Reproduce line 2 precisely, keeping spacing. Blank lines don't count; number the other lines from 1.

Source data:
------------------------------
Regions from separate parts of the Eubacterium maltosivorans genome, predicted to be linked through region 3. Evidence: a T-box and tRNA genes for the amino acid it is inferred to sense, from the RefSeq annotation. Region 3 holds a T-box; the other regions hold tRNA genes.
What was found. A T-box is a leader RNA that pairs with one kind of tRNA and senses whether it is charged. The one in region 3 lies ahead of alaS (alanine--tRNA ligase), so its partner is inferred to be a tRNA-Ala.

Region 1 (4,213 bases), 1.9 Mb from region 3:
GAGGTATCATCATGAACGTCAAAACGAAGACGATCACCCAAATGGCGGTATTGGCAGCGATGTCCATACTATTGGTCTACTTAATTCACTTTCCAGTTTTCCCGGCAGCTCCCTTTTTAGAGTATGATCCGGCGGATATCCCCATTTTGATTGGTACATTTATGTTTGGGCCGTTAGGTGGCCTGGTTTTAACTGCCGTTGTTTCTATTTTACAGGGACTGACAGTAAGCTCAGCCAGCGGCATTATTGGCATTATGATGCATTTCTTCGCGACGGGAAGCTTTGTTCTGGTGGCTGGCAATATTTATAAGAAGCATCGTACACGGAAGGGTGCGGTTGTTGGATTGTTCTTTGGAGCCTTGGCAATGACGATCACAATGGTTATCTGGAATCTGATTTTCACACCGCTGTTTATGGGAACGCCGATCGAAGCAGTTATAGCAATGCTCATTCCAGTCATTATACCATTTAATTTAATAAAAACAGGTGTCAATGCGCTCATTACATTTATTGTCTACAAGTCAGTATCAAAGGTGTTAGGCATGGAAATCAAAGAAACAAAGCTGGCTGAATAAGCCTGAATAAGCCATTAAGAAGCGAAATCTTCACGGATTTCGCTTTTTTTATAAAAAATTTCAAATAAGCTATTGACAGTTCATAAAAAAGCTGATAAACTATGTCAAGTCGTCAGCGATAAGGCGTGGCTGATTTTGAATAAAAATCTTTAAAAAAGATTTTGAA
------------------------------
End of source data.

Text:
What was found. A T-box is a leader RNA that pairs with one kind of tRNA and senses whether it is charged. The one in region 3 lies ahead of alaS (alanine--tRNA ligase), so its partner is inferred to be a tRNA-Ala.